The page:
STEVE EASTERBROOK: We've got a vegan burger going in Germany at the moment. It's on a promotional basis. But, when you look at the whole meat substitute type ideas, I think what will be interesting for us will be to see who is particularly interested in that: Is it an existing customer who wants just an alternative option? Is it bringing a new customer in? So, we're exploring that. We're trying to understand it better. And also understand the-- you know, customers' acceptability of that particular type of product. Because there's a lot of buzz around it at the moment. But, it's clearly prepared in a different way to a traditional beef patty is. So— but we're keeping a close eye on it. And: watch this space.
CARL QUINTANILLA: Your answer on the call about it involved complexity, right? And whether it brings another layer of complexity to the kitchen.
STEVE EASTERBROOK: Well, it undoubtedly does. So--
CARL QUINTANILLA: It does? Just in preparation?
STEVE EASTERBROOK: --undoubtedly does because you've got to obviously separate the tools you use and the grills from beef products because some people, you know, clearly are purchasing it because they are not beef eaters. So, we know there's complexity. The question is will the demand make it worth absorbing the complexity because this will drive the business? I mean, we had a similar discussion maybe four years ago around all-day breakfast, where it certainly adds complexity to the operation, but the demand was sufficient that, you know, we want to find a way to absorb that. So, you know, it's something we're certainly taking a good look at.
CARL QUINTANILLA: Does the buzz feel faddish to you though, on alternative meat?
STEVE EASTERBROOK: I don't-- I don't think it's faddish. Whether it maintains its same level of buzz I think is what's interesting. Because, you know, like any other restaurant business, you want throughput. You want to keep serving the items, so you can keep them fresh and well-prepared.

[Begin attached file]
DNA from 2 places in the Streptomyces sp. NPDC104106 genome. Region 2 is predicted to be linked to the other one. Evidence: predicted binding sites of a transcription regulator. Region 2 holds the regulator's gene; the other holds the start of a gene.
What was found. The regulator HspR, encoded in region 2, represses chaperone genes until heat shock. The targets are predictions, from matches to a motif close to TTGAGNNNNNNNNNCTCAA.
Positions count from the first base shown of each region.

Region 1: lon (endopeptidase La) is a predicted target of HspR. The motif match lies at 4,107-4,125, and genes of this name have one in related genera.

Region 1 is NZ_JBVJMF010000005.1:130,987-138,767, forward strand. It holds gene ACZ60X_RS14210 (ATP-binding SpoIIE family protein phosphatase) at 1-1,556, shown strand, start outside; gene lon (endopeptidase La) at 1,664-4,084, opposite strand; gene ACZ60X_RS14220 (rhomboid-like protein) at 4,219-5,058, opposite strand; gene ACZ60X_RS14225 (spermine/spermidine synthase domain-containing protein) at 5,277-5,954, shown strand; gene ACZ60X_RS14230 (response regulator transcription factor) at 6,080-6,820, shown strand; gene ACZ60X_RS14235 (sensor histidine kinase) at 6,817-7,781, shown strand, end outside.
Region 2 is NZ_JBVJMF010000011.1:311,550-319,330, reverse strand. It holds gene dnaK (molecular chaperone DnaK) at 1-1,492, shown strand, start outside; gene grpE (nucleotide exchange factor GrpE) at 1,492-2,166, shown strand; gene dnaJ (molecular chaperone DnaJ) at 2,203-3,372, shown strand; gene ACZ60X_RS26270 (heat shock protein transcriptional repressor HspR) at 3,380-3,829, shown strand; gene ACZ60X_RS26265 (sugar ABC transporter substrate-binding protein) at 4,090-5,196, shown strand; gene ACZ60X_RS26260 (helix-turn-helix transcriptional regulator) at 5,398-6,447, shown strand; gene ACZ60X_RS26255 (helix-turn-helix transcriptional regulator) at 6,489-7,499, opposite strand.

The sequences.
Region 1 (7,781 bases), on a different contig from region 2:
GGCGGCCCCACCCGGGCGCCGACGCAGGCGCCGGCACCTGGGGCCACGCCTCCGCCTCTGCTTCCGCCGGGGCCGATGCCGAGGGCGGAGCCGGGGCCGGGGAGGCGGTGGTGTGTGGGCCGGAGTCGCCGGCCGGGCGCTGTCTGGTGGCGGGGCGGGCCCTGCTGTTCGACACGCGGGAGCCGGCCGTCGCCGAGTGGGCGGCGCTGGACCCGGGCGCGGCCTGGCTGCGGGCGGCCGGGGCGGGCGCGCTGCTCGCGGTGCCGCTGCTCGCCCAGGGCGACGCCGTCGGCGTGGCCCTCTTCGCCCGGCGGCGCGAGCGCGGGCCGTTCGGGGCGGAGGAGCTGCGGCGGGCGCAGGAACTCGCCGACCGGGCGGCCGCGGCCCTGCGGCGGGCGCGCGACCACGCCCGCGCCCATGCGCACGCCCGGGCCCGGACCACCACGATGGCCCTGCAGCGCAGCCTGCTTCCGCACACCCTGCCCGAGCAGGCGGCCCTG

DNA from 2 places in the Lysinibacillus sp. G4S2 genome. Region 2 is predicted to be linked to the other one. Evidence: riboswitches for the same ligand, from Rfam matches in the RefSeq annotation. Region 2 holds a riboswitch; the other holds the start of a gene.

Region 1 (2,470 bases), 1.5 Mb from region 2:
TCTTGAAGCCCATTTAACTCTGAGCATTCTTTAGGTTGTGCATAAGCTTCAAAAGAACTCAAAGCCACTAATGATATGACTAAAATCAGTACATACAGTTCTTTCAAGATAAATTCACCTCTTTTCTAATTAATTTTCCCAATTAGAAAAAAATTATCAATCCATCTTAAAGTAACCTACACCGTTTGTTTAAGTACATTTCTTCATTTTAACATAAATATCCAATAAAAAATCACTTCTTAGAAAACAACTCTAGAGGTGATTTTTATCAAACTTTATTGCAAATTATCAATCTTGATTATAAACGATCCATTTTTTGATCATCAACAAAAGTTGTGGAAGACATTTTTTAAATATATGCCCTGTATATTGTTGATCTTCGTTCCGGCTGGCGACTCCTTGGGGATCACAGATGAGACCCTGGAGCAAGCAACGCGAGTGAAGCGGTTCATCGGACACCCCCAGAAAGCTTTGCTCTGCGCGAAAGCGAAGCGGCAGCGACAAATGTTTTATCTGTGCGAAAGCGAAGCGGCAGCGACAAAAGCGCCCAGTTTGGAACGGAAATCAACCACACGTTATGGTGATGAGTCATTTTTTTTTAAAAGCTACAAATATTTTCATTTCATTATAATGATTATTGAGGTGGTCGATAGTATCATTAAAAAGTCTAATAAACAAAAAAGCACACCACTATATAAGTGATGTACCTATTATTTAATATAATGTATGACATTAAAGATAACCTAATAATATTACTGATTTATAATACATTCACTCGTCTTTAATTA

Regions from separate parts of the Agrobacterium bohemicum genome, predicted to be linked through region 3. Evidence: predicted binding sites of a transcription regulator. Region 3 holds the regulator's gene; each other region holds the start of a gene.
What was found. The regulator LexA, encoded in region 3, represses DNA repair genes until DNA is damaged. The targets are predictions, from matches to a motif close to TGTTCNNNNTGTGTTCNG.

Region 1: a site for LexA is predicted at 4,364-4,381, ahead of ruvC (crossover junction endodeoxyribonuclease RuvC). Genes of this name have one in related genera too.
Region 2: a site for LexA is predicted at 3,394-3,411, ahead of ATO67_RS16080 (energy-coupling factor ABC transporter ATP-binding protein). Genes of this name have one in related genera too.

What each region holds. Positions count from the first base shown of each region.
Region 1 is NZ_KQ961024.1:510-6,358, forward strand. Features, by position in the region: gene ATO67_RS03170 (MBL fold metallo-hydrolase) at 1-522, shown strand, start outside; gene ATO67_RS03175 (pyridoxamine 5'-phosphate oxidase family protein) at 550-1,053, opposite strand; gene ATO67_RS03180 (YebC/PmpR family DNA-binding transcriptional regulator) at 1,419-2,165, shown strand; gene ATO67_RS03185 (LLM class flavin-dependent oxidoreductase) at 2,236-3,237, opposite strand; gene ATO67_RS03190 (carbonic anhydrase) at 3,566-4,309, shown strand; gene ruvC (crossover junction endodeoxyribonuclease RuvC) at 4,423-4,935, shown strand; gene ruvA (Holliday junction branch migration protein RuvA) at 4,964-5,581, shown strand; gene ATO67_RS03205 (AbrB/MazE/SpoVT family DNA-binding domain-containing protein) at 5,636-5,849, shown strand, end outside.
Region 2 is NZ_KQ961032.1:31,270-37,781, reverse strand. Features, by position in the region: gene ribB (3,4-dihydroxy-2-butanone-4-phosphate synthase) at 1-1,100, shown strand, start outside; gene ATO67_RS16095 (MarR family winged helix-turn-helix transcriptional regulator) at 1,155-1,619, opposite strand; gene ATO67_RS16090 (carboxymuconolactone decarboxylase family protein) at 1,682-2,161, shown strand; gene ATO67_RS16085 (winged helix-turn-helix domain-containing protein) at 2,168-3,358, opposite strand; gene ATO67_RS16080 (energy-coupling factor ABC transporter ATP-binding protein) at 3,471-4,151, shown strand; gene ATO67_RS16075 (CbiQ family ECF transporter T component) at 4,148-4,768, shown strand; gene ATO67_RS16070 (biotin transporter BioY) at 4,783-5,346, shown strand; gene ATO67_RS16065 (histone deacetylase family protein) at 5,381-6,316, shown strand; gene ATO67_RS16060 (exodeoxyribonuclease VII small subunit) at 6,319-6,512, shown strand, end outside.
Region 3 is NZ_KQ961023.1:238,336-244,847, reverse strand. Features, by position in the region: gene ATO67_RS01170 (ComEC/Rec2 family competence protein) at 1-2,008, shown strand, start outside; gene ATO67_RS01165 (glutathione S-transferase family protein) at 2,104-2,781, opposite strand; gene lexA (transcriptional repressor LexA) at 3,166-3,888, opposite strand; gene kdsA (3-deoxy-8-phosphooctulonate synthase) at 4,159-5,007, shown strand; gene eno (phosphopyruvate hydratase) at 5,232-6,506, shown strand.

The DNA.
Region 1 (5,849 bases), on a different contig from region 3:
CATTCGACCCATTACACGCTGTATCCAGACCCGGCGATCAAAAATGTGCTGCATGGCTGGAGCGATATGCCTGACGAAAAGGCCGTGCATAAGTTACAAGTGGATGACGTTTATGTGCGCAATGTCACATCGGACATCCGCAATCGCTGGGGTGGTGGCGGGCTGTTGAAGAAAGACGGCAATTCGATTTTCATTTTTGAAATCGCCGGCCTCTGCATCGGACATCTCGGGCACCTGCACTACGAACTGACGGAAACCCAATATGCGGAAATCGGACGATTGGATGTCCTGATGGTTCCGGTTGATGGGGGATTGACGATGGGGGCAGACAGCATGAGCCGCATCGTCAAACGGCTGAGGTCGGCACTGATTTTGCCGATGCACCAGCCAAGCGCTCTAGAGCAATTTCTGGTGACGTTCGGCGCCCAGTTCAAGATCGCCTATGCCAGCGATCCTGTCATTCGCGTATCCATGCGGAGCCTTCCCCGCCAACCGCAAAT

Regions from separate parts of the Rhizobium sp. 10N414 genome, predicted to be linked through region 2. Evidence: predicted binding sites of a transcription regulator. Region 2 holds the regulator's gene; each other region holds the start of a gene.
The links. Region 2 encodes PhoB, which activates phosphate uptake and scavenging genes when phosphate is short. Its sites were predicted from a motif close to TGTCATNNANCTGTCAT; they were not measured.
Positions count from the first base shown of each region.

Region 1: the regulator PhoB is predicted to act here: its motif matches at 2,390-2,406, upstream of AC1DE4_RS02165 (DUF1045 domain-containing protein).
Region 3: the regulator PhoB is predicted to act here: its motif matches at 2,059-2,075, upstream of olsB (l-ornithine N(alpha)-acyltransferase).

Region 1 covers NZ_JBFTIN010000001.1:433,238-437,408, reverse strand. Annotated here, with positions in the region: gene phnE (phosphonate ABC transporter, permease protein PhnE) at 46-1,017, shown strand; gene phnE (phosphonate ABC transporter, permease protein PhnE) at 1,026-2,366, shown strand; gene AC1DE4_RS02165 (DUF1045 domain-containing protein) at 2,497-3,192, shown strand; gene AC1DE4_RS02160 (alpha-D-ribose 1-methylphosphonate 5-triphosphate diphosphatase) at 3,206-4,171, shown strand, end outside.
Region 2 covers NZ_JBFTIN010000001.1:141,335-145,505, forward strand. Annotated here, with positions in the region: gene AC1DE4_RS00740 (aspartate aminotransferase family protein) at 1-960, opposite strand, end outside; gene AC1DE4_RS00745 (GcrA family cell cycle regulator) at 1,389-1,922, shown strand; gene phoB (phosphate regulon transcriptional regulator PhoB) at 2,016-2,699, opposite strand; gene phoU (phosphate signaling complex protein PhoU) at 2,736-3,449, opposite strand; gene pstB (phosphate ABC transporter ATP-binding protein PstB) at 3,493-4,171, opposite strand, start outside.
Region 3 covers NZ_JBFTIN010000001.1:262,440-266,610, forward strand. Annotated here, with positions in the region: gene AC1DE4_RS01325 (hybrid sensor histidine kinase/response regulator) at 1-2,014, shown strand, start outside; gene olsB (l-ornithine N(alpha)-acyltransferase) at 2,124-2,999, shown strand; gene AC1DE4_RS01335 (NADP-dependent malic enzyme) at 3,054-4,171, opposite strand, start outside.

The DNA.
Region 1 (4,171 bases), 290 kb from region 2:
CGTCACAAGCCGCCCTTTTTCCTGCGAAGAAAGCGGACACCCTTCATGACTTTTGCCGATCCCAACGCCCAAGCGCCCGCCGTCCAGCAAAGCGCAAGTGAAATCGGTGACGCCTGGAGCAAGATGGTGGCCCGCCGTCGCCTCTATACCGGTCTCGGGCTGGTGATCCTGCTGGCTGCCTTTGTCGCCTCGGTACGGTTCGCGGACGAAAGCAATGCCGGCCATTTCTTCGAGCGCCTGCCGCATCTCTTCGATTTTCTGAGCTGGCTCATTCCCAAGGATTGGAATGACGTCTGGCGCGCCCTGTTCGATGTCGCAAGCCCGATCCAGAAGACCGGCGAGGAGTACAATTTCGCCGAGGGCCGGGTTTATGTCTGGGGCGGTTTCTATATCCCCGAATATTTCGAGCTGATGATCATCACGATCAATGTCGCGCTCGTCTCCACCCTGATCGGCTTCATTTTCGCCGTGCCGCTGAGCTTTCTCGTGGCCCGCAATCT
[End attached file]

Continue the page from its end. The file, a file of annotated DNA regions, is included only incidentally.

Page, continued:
CARL QUINTANILLA: There's been a lot of sell side research on Beyond Meat, for example. And one of the bullish arguments is that a major QSR customer will sign by year end. And how likely is it-- that that's ends up being McDonald's?
STEVE EASTERBROOK: Absolutely no idea at this stage. But, I mean, the one thing about the job I have is McDonald's attracts attention no matter what it is you're doing. And, you know, clearly, anyone who has something they want to get scale to will often look to McDonald's to be that partner to help scale, in any way, shape or form. So—
CARL QUINTANILLA: Right. Well, if you—
STEVE EASTERBROOK: --we will—
CARL QUINTANILLA: --if you stepped on-- on the scale, I mean, we know what did you did to chicken during-- when McNuggets came around. I mean, the whole market sort of tips on its leg stools.
STEVE EASTERBROOK: And you've also got to look at just the sheer volumes we require. Just because, you know, we serve around the world 70 million customers a day. So if I just take the cage free eggs example here in the U.S., when we made the announcement, that was going to be a, you know, five-year announcement to transition across. Because it takes that amount of time to make sure there is that sufficient supply so you can meet the demands.
Steve Easterbrook on Labor:
CARL QUINTANILLA: Labor. Right, you're under severe pressure now to raise wages. You've instituted some anti-harassment training. But, where is the employee in terms of their relationship to McDonald's? And do you think 15 on a federal level is a reasonable possibility?
STEVE EASTERBROOK: Well, I think overall, if you look around the world actually, not just the U.S., but if you look at all of our both mature and emerging markets, we're finding the labor pool is getting tighter and tighter. And when you're in the service industry, like we are, we have to have well-motivated and fully-staffed restaurants. So yeah, we are working hard and making sure we keep turnover at choose, we keep pay competitive. But it is tight. We're finding this—this tightness has been for a number of years.